Inside the Soul of a Sicilian Poet

by Steven Campo | Feb 21, 2014

I am the descendent of Sicilians from both my father and mother’s side of the family. I grew up in a small town in Louisiana that had a large Sicilian population throughout the 1900’s. We were raised to be proud of our Sicilian heritage. Our grandparents spoke English, but often spoke to us in Sicilian. Hearing nonna say “veni cca figghiu di lu me cori”, always brought a smile to my face. To see a bowl of golden brown sfinci sprinkled with powdered sugar was a sight I always looked forward to seeing. My favorite time was during Easter when they made pupa cu l’ova. Those are great memories. Unfortunately, as our grandparents passed away, so did the sounds of the Sicilian language and other pieces of the culture.

When I was in my early forties, I decided to explore my Sicilian origin more thoroughly. I wanted to start with the language because I desired to hear the phrases my grandparents once spoke. I began my search on the internet for anything related to the Sicilian language. Many things that I found were rather disheartening. I read one article that said the Sicilian language was on the road to extinction. Another article that I read discouraged the reader from even learning the Sicilian language. The article asked the question, “Why learn a language spoken by so few people”?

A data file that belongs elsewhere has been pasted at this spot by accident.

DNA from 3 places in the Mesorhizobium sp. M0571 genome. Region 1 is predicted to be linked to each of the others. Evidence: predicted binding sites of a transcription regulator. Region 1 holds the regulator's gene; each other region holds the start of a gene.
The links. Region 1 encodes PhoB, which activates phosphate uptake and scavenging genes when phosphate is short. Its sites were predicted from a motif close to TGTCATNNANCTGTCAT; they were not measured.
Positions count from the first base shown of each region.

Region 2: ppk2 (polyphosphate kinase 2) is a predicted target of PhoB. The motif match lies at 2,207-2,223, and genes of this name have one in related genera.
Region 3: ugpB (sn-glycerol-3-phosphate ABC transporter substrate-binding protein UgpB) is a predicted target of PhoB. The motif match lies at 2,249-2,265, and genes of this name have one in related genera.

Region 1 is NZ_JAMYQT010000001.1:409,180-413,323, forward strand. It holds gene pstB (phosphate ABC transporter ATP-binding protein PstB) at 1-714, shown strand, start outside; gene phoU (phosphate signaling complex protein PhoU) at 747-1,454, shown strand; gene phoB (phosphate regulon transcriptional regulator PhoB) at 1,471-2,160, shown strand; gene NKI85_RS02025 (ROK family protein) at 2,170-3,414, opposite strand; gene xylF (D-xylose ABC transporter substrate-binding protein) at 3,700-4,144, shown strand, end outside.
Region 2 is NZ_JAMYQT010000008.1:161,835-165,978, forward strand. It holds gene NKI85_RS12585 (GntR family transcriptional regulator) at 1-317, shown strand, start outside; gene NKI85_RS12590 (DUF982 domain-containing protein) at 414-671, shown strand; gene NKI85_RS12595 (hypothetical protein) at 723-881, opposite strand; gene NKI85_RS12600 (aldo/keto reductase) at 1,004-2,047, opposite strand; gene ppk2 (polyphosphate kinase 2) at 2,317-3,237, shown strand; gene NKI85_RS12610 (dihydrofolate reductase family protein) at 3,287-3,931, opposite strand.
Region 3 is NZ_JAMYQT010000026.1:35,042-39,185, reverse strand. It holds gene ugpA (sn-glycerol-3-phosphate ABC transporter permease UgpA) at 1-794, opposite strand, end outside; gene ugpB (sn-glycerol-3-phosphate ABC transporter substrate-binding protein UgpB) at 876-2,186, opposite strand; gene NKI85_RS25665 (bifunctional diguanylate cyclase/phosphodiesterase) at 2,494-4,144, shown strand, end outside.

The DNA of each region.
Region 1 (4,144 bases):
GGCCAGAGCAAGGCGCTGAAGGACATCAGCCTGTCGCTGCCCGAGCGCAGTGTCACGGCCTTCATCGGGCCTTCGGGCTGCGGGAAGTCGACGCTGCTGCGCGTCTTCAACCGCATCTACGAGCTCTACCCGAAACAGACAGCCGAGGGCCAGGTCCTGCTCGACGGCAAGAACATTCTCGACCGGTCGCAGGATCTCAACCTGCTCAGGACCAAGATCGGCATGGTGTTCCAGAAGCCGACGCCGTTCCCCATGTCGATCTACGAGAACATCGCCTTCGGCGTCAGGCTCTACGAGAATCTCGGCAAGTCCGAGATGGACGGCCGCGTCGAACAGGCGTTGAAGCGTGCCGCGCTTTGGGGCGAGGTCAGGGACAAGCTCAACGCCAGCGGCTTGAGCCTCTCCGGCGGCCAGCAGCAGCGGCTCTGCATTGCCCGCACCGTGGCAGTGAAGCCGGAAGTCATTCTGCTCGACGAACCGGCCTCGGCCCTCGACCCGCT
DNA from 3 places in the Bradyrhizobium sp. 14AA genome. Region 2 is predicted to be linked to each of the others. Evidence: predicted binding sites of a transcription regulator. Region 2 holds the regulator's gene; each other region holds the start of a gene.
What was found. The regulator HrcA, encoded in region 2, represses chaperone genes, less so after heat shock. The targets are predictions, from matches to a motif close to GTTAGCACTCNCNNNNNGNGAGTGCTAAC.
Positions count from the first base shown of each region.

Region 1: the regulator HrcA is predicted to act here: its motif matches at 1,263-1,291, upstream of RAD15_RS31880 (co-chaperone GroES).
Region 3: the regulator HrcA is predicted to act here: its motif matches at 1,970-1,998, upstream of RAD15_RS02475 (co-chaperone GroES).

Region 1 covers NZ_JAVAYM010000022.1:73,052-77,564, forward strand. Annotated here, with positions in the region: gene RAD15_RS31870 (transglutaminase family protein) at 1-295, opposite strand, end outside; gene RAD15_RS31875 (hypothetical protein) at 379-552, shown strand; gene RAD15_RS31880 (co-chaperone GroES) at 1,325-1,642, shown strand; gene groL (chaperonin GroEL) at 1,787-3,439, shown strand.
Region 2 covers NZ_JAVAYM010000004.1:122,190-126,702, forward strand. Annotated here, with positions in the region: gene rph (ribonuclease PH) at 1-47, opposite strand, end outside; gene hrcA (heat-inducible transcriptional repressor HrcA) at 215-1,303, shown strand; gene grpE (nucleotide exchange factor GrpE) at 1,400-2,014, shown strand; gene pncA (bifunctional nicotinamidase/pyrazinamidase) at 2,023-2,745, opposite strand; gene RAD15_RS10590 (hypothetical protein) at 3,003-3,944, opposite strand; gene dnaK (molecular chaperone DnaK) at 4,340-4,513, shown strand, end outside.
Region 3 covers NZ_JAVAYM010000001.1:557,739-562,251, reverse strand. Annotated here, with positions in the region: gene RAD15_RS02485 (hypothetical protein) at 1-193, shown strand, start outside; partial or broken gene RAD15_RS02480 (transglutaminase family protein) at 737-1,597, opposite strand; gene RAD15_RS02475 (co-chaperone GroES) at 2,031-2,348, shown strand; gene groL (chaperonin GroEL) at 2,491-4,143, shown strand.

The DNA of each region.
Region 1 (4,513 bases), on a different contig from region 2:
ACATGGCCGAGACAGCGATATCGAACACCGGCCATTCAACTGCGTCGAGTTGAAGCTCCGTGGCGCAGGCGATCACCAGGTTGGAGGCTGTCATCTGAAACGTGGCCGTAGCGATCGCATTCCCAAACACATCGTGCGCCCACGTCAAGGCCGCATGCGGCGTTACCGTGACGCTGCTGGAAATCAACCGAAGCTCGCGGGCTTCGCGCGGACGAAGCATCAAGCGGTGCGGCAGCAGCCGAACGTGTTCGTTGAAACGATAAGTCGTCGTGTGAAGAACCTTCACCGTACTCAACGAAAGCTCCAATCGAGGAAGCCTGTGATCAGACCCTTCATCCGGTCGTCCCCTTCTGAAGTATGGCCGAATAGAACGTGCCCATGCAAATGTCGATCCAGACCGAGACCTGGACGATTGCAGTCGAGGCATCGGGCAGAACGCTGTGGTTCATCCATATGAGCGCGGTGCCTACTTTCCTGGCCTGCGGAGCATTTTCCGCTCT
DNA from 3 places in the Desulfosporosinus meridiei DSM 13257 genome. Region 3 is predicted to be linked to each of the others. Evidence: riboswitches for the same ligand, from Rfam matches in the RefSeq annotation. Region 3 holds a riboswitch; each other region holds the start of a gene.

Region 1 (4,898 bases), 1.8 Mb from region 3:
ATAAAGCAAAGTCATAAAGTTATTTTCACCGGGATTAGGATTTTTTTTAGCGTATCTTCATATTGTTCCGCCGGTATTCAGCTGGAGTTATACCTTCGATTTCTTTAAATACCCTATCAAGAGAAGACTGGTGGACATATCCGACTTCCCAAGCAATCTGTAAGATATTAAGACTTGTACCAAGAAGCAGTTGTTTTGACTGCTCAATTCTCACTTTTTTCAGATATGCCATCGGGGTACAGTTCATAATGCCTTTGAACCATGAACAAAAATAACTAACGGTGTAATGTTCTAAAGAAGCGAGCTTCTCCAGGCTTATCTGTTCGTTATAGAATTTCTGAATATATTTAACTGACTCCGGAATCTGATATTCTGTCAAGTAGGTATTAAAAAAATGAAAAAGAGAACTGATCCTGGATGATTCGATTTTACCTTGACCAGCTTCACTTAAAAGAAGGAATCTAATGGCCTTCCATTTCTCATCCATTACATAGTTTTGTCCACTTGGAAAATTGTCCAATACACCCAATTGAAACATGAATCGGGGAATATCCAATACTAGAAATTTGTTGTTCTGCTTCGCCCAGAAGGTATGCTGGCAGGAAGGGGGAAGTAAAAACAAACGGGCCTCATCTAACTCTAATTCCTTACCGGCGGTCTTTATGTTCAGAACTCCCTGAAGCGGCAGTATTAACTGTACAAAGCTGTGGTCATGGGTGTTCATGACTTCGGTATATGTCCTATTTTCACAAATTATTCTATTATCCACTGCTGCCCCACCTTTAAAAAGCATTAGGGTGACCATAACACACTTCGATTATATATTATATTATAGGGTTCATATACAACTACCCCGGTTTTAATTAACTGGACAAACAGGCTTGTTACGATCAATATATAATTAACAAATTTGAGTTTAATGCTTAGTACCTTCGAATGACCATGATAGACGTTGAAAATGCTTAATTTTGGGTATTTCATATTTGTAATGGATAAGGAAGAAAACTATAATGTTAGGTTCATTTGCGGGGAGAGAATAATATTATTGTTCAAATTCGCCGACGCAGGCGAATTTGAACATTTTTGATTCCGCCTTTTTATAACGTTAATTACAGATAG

Alessio Patti (2)Nevertheless, my search continued, and I found a Sicilian poet by the name of Alessio Patti. He made videos of his poetry and posted them on youtube. The first poem I listened to was called, “Non si po scriviri lu duluri”. It was a poem that he wrote for a friend of his that had died. I was absolutely mesmerized. The beauty and passion of that poem spoken in the Sicilian language made me wonder how in the world this marvelous language could be going extinct. I was so delighted that I had to get in touch with this man, and let him know how much I enjoyed hearing the Sicilian language. I did get in touch with Alessio, and we have been good friends ever since.